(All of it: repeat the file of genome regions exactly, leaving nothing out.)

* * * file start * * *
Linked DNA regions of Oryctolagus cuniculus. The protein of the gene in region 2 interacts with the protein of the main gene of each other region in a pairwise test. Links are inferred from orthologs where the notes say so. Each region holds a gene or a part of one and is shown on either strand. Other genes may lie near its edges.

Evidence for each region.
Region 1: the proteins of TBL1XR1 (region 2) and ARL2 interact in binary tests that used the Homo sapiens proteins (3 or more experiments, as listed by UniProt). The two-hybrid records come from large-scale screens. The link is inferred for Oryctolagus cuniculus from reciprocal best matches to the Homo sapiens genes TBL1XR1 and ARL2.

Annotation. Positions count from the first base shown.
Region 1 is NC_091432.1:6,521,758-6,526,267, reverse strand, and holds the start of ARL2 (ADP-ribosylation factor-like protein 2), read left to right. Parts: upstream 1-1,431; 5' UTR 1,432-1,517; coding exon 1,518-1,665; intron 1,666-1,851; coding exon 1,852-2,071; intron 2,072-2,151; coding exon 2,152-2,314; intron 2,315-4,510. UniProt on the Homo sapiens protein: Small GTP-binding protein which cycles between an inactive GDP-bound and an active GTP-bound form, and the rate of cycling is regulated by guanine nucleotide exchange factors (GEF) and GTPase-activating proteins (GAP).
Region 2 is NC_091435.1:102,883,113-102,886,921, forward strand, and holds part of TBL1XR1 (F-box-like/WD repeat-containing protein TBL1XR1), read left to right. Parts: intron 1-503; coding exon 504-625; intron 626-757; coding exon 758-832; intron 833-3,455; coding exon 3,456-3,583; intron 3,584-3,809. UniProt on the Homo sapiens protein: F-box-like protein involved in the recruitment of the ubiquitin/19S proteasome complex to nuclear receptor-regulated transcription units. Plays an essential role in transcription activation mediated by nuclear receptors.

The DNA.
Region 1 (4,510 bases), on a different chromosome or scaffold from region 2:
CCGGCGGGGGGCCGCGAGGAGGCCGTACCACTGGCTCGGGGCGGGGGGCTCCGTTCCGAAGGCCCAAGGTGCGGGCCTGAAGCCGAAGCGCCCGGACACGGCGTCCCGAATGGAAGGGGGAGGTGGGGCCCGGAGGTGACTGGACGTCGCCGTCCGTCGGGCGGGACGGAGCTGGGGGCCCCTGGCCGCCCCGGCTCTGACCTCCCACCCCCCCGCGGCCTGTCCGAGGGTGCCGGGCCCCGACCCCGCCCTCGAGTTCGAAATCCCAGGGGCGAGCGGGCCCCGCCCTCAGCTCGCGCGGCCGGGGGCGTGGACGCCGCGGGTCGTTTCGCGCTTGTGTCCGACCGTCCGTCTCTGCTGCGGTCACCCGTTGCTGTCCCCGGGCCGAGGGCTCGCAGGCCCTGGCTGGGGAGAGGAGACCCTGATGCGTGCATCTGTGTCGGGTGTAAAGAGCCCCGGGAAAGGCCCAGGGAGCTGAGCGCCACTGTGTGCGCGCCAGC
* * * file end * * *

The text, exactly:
Linked DNA regions of Oryctolagus cuniculus. The protein of the gene in region 2 interacts with the protein of the main gene of each other region in a pairwise test. Links are inferred from orthologs where the notes say so. Each region holds a gene or a part of one and is shown on either strand. Other genes may lie near its edges.

Evidence for each region.
Region 1: the proteins of TBL1XR1 (region 2) and ARL2 interact in binary tests that used the Homo sapiens proteins (3 or more experiments, as listed by UniProt). The two-hybrid records come from large-scale screens. The link is inferred for Oryctolagus cuniculus from reciprocal best matches to the Homo sapiens genes TBL1XR1 and ARL2.

Annotation. Positions count from the first base shown.
Region 1 is NC_091432.1:6,521,758-6,526,267, reverse strand, and holds the start of ARL2 (ADP-ribosylation factor-like protein 2), read left to right. Parts: upstream 1-1,431; 5' UTR 1,432-1,517; coding exon 1,518-1,665; intron 1,666-1,851; coding exon 1,852-2,071; intron 2,072-2,151; coding exon 2,152-2,314; intron 2,315-4,510. UniProt on the Homo sapiens protein: Small GTP-binding protein which cycles between an inactive GDP-bound and an active GTP-bound form, and the rate of cycling is regulated by guanine nucleotide exchange factors (GEF) and GTPase-activating proteins (GAP).
Region 2 is NC_091435.1:102,883,113-102,886,921, forward strand, and holds part of TBL1XR1 (F-box-like/WD repeat-containing protein TBL1XR1), read left to right. Parts: intron 1-503; coding exon 504-625; intron 626-757; coding exon 758-832; intron 833-3,455; coding exon 3,456-3,583; intron 3,584-3,809. UniProt on the Homo sapiens protein: F-box-like protein involved in the recruitment of the ubiquitin/19S proteasome complex to nuclear receptor-regulated transcription units. Plays an essential role in transcription activation mediated by nuclear receptors.

The DNA.
Region 1 (4,510 bases), on a different chromosome or scaffold from region 2:
CCGGCGGGGGGCCGCGAGGAGGCCGTACCACTGGCTCGGGGCGGGGGGCTCCGTTCCGAAGGCCCAAGGTGCGGGCCTGAAGCCGAAGCGCCCGGACACGGCGTCCCGAATGGAAGGGGGAGGTGGGGCCCGGAGGTGACTGGACGTCGCCGTCCGTCGGGCGGGACGGAGCTGGGGGCCCCTGGCCGCCCCGGCTCTGACCTCCCACCCCCCCGCGGCCTGTCCGAGGGTGCCGGGCCCCGACCCCGCCCTCGAGTTCGAAATCCCAGGGGCGAGCGGGCCCCGCCCTCAGCTCGCGCGGCCGGGGGCGTGGACGCCGCGGGTCGTTTCGCGCTTGTGTCCGACCGTCCGTCTCTGCTGCGGTCACCCGTTGCTGTCCCCGGGCCGAGGGCTCGCAGGCCCTGGCTGGGGAGAGGAGACCCTGATGCGTGCATCTGTGTCGGGTGTAAAGAGCCCCGGGAAAGGCCCAGGGAGCTGAGCGCCACTGTGTGCGCGCCAGC